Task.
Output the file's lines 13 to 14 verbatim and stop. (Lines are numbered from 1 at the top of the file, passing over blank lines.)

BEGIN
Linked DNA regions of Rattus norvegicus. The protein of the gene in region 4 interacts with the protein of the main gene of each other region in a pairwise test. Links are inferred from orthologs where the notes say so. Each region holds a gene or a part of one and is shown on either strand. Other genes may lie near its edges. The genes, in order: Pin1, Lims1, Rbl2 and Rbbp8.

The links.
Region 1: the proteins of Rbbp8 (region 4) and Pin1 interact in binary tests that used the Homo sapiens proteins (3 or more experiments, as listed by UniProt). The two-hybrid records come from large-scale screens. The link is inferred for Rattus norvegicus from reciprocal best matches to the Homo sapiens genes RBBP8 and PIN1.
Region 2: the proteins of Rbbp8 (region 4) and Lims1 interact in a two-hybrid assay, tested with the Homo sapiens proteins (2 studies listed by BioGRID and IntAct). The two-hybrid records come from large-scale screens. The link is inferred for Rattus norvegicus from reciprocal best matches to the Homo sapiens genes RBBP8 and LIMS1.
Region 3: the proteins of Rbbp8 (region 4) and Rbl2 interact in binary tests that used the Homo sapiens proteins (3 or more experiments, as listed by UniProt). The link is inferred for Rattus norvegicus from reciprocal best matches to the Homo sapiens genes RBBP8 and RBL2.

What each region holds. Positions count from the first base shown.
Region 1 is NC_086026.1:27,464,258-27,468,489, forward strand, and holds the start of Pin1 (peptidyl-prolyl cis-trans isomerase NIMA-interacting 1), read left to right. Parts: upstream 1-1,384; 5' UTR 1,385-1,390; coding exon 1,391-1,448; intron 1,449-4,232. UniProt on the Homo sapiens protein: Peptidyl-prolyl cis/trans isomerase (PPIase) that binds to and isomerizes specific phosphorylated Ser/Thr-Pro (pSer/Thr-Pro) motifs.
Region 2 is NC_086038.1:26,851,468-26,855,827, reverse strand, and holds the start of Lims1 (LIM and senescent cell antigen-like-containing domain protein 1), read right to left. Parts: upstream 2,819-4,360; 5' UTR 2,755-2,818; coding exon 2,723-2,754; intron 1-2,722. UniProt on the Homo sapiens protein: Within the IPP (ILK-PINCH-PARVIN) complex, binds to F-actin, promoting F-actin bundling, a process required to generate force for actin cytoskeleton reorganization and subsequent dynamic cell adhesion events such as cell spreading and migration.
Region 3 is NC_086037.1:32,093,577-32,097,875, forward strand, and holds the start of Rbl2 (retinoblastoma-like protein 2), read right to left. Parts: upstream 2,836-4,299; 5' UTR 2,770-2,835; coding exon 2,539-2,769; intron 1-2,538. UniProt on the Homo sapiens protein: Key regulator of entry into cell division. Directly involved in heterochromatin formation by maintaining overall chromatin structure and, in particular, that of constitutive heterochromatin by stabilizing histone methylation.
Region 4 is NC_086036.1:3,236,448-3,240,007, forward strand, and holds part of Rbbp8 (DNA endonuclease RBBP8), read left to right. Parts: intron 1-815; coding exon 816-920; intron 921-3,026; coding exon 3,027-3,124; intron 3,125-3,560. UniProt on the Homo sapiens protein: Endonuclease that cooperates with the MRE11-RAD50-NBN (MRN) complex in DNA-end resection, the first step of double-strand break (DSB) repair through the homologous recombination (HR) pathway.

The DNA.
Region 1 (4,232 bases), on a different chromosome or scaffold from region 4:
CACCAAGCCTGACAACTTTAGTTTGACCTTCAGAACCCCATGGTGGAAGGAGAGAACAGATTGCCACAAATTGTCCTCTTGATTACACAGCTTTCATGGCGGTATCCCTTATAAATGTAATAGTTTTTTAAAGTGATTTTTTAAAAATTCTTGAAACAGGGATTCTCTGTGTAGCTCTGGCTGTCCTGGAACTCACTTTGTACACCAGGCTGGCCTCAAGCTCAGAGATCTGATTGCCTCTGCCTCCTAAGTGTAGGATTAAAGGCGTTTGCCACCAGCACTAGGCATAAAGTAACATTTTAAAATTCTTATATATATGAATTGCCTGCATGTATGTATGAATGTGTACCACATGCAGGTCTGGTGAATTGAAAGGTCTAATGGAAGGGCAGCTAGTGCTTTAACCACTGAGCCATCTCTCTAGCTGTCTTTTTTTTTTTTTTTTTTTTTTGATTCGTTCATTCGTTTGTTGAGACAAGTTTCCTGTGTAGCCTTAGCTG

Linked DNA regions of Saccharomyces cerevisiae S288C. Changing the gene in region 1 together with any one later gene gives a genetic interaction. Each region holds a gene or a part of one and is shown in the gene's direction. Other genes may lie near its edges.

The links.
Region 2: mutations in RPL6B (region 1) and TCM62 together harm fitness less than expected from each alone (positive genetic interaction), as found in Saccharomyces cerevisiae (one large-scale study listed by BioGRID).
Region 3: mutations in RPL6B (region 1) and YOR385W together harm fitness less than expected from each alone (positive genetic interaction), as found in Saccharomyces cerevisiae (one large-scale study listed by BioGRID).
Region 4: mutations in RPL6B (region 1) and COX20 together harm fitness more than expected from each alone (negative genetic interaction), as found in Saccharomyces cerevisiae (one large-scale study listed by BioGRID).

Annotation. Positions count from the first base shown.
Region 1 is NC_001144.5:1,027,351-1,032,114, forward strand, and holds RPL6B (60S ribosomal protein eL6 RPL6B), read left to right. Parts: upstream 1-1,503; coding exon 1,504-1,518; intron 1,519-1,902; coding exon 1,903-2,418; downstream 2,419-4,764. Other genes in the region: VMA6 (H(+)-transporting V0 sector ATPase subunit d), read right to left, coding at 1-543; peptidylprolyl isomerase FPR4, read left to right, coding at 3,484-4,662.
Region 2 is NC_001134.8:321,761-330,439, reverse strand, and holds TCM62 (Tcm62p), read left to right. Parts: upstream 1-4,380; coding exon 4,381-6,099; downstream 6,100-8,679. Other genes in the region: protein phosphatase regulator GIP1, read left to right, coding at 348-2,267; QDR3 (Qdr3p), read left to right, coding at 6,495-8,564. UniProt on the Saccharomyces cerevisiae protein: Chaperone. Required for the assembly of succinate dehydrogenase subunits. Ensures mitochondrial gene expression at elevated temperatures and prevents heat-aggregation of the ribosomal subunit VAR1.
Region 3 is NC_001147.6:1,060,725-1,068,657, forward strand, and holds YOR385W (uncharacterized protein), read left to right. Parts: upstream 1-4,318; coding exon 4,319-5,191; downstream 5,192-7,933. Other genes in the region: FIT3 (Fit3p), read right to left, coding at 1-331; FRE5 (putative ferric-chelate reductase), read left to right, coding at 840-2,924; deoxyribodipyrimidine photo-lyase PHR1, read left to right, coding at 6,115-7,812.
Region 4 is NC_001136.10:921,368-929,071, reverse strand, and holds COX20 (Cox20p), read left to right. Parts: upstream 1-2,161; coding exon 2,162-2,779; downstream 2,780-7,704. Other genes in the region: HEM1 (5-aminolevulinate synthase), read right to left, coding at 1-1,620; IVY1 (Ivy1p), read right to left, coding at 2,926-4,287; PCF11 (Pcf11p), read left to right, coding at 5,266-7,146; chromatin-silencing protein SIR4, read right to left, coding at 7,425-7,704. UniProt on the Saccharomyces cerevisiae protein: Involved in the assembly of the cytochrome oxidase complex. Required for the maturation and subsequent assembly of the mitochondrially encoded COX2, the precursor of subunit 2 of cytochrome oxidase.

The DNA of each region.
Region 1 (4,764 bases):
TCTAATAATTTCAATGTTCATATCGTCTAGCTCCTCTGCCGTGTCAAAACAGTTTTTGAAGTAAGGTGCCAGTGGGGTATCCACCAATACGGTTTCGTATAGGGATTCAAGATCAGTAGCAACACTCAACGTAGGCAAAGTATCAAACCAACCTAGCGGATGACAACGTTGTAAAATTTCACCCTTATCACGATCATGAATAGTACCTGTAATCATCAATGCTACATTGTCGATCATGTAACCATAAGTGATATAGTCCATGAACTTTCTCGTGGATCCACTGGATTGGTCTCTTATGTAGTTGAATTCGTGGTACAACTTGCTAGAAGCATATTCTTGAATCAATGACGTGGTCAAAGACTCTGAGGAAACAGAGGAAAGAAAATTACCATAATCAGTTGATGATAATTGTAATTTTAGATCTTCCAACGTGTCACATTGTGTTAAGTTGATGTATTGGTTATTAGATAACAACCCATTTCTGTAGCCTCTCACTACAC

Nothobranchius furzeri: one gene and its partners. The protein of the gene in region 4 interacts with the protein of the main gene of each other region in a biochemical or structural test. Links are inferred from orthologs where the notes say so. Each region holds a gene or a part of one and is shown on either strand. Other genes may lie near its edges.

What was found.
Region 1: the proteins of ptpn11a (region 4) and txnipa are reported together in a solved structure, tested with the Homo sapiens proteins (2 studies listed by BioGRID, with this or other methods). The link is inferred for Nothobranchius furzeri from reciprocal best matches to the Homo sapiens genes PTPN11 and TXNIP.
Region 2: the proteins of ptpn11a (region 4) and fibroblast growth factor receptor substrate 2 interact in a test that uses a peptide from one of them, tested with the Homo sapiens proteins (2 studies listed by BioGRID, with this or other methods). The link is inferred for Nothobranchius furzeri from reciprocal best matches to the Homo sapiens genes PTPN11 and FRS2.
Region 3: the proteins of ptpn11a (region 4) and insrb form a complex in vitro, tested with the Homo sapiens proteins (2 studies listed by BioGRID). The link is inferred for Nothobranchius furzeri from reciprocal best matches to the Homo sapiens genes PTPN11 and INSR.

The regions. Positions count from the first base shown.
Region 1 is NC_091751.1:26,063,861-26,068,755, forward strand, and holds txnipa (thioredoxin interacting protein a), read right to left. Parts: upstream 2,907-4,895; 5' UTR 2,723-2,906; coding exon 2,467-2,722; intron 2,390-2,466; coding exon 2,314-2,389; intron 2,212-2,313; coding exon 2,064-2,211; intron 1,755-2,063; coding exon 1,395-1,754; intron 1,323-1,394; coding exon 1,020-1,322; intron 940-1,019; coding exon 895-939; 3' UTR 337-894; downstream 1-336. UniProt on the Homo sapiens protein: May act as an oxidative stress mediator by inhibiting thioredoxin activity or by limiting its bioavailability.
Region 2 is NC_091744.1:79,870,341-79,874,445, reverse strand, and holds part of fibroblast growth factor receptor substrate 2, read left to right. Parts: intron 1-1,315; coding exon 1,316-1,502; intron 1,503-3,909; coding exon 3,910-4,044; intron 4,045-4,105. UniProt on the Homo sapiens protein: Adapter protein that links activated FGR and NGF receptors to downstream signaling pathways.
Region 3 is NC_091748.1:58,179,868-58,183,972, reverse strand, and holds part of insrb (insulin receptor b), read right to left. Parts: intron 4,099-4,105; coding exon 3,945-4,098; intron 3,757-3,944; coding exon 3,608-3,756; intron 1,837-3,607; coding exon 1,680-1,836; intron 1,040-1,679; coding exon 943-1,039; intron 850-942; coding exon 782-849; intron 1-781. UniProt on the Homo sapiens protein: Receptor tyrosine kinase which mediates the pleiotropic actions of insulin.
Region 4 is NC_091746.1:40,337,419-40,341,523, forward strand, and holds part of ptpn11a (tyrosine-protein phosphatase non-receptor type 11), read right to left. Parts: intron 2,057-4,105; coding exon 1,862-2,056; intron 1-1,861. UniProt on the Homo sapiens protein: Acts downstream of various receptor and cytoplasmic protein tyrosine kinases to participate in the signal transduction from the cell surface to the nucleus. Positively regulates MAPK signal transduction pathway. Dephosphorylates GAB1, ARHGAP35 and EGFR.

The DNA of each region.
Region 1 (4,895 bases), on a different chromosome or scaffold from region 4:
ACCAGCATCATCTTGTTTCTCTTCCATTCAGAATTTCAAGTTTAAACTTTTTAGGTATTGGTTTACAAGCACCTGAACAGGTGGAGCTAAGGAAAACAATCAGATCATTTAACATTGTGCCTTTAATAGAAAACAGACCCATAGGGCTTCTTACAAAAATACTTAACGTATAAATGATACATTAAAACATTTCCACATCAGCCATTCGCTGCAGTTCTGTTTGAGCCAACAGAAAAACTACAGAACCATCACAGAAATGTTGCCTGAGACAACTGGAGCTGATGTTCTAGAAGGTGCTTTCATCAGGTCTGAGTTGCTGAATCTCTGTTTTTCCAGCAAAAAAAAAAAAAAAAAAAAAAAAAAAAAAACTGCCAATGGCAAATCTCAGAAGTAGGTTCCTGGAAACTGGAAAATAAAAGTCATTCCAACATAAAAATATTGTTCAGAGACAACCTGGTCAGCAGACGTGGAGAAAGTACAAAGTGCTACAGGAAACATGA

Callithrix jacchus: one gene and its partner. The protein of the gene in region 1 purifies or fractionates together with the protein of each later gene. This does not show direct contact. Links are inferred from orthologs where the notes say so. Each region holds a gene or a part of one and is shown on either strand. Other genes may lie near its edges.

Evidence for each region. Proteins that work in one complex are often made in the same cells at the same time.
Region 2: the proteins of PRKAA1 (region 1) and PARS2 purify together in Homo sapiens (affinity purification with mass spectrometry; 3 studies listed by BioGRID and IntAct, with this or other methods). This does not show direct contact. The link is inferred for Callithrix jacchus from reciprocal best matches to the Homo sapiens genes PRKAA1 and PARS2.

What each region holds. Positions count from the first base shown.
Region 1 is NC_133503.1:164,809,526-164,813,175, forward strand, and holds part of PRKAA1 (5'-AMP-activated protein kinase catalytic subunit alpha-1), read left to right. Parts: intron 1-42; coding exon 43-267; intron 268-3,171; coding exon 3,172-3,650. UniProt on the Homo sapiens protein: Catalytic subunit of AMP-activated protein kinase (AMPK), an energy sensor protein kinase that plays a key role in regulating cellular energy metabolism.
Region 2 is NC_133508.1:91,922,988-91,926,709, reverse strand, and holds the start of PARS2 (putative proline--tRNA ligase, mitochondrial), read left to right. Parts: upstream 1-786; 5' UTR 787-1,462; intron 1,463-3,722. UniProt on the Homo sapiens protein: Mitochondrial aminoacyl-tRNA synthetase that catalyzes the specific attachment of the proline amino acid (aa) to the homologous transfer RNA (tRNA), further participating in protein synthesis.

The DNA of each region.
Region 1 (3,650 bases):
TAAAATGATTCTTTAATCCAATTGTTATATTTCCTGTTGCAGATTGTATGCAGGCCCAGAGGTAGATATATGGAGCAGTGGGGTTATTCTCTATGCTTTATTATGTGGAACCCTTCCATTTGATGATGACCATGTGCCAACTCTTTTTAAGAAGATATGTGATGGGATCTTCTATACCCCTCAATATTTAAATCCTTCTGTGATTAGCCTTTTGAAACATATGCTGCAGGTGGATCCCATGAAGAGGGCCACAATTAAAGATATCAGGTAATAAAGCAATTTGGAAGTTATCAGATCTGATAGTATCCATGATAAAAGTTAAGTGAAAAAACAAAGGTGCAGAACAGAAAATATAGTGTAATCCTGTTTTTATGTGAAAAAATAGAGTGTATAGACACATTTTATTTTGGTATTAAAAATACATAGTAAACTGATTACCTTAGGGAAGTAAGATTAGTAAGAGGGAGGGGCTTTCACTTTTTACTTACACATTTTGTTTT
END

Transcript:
CACCAAGCCTGACAACTTTAGTTTGACCTTCAGAACCCCATGGTGGAAGGAGAGAACAGATTGCCACAAATTGTCCTCTTGATTACACAGCTTTCATGGCGGTATCCCTTATAAATGTAATAGTTTTTTAAAGTGATTTTTTAAAAATTCTTGAAACAGGGATTCTCTGTGTAGCTCTGGCTGTCCTGGAACTCACTTTGTACACCAGGCTGGCCTCAAGCTCAGAGATCTGATTGCCTCTGCCTCCTAAGTGTAGGATTAAAGGCGTTTGCCACCAGCACTAGGCATAAAGTAACATTTTAAAATTCTTATATATATGAATTGCCTGCATGTATGTATGAATGTGTACCACATGCAGGTCTGGTGAATTGAAAGGTCTAATGGAAGGGCAGCTAGTGCTTTAACCACTGAGCCATCTCTCTAGCTGTCTTTTTTTTTTTTTTTTTTTTTTGATTCGTTCATTCGTTTGTTGAGACAAGTTTCCTGTGTAGCCTTAGCTG

Linked DNA regions of Saccharomyces cerevisiae S288C. Changing the gene in region 1 together with any one later gene gives a genetic interaction. Each region holds a gene or a part of one and is shown in the gene's direction. Other genes may lie near its edges.